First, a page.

Both the historiographical critiques and the methodological prescriptions of the new social historians became matters of controversy. Scholars interested in such areas as foreign relations, finance, and the presidency rejected characterizations of their work as "top down" or "great man" history. Historians whose works were dismissed as being "impressionistic" rather than "rigorous" replied that not every past event or piece of evidence was suitable for quantification. Whether to count or not should be a matter of choice, not creed. The most extensive, and rancorous, exchanges over the implications of quantitative history came in the wake of the publication of Time on the Cross. In such works as Herbert Gutman's Slavery and the Numbers Game (1975), critics of Fogel and Engerman pointed to problems in their statistical analyses and the scope of their data sets. They raised moral objections as well. Should the suffering of slaves be reduced to a series of indices and equations? Could the complex system of chattel slavery be adequately represented with the tools of cliometrics?

Among those who identified themselves as social historians, there were also differences in approaches to materials and methods. While social science historians preferred to make their claims on the basis of "objective" sources—city directories, wills, estate inventories—historians of the marginalized and of social movements also continued to rely on "subjective" sources—letters, diaries, and newspapers—for evidence of consciousness or culture. Sean Wilentz and other "new" labor historians questioned the suitability of concepts imported from liberal social theory, such as modernization and social mobility, and the utility of elaborate statistical modeling. They preferred instead the style of social history done by such British Marxists as E. P. Thompson (1924–1993) and Eric Hobsbawm (1917–). In Chants Democratic: New York City and the Rise of the American Working Class, 1788–1850 (1984), Wilentz examined the interaction of socio-economic transformation and political mobilization, in particular in the era of Andrew Jackson. Where Lee Benson had found cross-class alliances along "ethno-cultural" lines, however, Wilentz discovered class conflict and the development of an oppositional working class culture. Though not all social historians were Marxists, the revival of interest in modes of Marxist analysis, and the return of interpretations, which emphasized conflict instead of consensus, were among the most important changes that were wrought in the profession.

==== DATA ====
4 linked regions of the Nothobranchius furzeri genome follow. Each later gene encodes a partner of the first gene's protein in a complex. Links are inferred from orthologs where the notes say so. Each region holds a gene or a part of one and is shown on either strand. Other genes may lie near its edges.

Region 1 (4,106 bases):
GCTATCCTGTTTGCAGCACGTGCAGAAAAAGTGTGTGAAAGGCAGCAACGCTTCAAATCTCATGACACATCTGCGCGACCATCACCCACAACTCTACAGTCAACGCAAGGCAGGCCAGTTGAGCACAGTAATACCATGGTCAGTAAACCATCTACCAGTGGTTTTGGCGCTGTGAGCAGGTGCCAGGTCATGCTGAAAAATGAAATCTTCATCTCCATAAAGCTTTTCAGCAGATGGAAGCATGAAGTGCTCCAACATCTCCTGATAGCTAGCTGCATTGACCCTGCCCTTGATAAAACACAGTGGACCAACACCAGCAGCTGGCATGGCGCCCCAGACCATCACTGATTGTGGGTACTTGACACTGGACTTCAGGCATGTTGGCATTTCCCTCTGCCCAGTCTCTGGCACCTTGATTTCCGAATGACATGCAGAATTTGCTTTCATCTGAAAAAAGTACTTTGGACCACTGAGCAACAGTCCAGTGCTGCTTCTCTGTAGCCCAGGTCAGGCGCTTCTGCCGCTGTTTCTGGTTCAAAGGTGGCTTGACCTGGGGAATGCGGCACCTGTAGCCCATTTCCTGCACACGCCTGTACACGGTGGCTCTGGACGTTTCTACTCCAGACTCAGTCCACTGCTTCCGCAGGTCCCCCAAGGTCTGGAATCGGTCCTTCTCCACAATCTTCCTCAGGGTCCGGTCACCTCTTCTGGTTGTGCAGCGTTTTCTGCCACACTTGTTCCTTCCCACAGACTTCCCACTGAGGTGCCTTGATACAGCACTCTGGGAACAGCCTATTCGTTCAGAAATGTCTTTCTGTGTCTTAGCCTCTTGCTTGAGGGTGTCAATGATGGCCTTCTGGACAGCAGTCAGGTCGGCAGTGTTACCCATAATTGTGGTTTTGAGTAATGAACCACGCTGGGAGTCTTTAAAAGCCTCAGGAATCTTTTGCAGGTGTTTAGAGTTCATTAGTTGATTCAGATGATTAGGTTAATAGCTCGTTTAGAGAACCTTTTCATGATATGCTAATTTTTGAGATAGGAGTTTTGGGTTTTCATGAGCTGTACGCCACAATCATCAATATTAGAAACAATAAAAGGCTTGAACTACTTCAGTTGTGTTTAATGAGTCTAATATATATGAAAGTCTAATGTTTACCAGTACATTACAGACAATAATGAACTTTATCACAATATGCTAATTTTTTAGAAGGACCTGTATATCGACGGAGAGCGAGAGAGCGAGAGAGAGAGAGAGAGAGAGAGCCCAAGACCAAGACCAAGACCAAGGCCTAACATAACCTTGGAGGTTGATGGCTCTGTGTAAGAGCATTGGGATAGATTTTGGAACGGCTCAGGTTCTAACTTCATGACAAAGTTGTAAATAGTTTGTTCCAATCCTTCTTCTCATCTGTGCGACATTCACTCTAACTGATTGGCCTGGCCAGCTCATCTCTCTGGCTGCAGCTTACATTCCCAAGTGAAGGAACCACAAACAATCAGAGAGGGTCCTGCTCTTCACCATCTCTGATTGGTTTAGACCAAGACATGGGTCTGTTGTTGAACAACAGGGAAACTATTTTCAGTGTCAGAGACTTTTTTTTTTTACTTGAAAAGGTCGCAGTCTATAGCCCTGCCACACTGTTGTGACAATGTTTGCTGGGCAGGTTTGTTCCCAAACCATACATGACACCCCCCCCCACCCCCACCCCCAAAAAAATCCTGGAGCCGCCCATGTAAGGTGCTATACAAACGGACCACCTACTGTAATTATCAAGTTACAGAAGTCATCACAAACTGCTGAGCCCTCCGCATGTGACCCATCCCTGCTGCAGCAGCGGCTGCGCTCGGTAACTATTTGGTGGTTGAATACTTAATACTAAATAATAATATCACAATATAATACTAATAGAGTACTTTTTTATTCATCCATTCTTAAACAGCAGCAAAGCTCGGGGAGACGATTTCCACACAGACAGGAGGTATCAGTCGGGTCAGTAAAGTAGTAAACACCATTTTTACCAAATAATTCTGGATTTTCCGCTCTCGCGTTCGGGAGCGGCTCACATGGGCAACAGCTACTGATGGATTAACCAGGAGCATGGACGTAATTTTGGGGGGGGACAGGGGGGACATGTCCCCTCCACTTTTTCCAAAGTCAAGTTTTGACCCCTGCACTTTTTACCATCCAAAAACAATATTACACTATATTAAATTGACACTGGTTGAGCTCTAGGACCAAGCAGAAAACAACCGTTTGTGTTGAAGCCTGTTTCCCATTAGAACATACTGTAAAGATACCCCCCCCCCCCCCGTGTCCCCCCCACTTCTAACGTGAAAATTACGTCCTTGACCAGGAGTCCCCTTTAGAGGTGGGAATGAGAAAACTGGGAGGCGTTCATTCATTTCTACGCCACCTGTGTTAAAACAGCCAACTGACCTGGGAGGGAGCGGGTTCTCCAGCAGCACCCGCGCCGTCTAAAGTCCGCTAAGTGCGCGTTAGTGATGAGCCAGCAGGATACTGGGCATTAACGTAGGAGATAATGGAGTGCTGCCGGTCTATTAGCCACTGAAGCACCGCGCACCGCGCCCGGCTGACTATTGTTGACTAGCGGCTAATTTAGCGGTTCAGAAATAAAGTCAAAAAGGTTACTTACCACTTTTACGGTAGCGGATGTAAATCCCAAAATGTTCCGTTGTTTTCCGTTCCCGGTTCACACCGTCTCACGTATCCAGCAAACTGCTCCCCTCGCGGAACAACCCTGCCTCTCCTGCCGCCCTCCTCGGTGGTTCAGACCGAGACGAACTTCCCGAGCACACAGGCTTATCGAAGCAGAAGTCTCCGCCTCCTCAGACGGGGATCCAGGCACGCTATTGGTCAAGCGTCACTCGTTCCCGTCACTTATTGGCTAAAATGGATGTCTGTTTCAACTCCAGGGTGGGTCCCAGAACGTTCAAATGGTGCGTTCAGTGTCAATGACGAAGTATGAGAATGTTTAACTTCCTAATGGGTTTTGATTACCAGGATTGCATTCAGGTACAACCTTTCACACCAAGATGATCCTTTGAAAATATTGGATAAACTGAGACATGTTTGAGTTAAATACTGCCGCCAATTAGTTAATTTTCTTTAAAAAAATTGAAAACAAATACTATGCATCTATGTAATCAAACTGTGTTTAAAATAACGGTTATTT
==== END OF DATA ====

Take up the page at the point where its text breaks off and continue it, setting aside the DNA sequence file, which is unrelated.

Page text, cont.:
By the mid-1980s, much of what the first behavioralists and "bottom up" historians had envisioned was being realized. Major periods and problems in American history had been reinterpreted and revised along social history's lines. New fields of study, such as women's history, had been opened up; and others, such as urban and labor history, had been renewed. A once-dominant political and diplomatic grand narrative of national development was being replaced by one that concentrated on questions of race, class, and gender, and that stressed conflict as the engine of social change. Scholars who wrote about members of the elite assumed defensive positions; prominent intellectual historians called for a new social history of ideas.

Yet a number of social historians, including Lee Benson, expressed doubts about the enterprise. The serious critiques of positivism gaining currency among social scientists could be directed toward social history as well. So, too, could questions about agency, and postmodern rejections of the possibility of objectivity. More than a few social historians turned away from the assumptions of behavioral economists and sociologists, and toward an engagement with methods of cultural anthropologists and literary critics. In these moves from statistics to symbols, and from verification to interpretation, the "new" social history began to give way to a "new" cultural history. Quantitative social science history did not disappear, however, and remains important in such areas as demographic history; yet when compared to cultural history, it is no longer as influential a force. To the extent that the new cultural historians employ American history in terms of oppression, resistance, and emancipation, they are carrying on the mission, if not always using the methods, of history "from the bottom up."

See also Cultural History.

Martin J. Burke